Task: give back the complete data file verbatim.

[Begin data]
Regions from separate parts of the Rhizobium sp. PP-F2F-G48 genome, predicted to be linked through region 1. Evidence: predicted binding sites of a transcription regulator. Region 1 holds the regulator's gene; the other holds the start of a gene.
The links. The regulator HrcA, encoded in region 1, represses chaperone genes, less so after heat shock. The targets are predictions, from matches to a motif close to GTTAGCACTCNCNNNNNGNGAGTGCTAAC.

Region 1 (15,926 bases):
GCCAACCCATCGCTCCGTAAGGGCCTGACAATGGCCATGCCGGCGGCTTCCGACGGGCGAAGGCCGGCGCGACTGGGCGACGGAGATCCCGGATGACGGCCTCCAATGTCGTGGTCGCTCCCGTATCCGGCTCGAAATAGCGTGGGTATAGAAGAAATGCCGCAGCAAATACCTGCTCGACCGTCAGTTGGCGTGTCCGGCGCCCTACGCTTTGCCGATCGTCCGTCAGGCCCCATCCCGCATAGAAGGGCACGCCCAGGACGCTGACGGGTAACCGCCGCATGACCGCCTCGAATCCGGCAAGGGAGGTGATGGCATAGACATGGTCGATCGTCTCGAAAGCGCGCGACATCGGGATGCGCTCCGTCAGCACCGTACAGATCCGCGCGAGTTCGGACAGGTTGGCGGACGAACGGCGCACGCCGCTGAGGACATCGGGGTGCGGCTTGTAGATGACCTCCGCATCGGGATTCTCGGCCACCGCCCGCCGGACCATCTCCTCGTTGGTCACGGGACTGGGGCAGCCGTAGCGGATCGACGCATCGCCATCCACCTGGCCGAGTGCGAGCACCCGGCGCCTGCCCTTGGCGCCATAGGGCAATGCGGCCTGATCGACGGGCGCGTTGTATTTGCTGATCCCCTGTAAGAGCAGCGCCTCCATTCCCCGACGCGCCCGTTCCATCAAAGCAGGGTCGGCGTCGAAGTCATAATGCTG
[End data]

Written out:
Regions from separate parts of the Rhizobium sp. PP-F2F-G48 genome, predicted to be linked through region 1. Evidence: predicted binding sites of a transcription regulator. Region 1 holds the regulator's gene; the other holds the start of a gene.
The links. The regulator HrcA, encoded in region 1, represses chaperone genes, less so after heat shock. The targets are predictions, from matches to a motif close to GTTAGCACTCNCNNNNNGNGAGTGCTAAC.

Region 1 (15,926 bases):
GCCAACCCATCGCTCCGTAAGGGCCTGACAATGGCCATGCCGGCGGCTTCCGACGGGCGAAGGCCGGCGCGACTGGGCGACGGAGATCCCGGATGACGGCCTCCAATGTCGTGGTCGCTCCCGTATCCGGCTCGAAATAGCGTGGGTATAGAAGAAATGCCGCAGCAAATACCTGCTCGACCGTCAGTTGGCGTGTCCGGCGCCCTACGCTTTGCCGATCGTCCGTCAGGCCCCATCCCGCATAGAAGGGCACGCCCAGGACGCTGACGGGTAACCGCCGCATGACCGCCTCGAATCCGGCAAGGGAGGTGATGGCATAGACATGGTCGATCGTCTCGAAAGCGCGCGACATCGGGATGCGCTCCGTCAGCACCGTACAGATCCGCGCGAGTTCGGACAGGTTGGCGGACGAACGGCGCACGCCGCTGAGGACATCGGGGTGCGGCTTGTAGATGACCTCCGCATCGGGATTCTCGGCCACCGCCCGCCGGACCATCTCCTCGTTGGTCACGGGACTGGGGCAGCCGTAGCGGATCGACGCATCGCCATCCACCTGGCCGAGTGCGAGCACCCGGCGCCTGCCCTTGGCGCCATAGGGCAATGCGGCCTGATCGACGGGCGCGTTGTATTTGCTGATCCCCTGTAAGAGCAGCGCCTCCATTCCCCGACGCGCCCGTTCCATCAAAGCAGGGTCGGCGTCGAAGTCATAATGCTG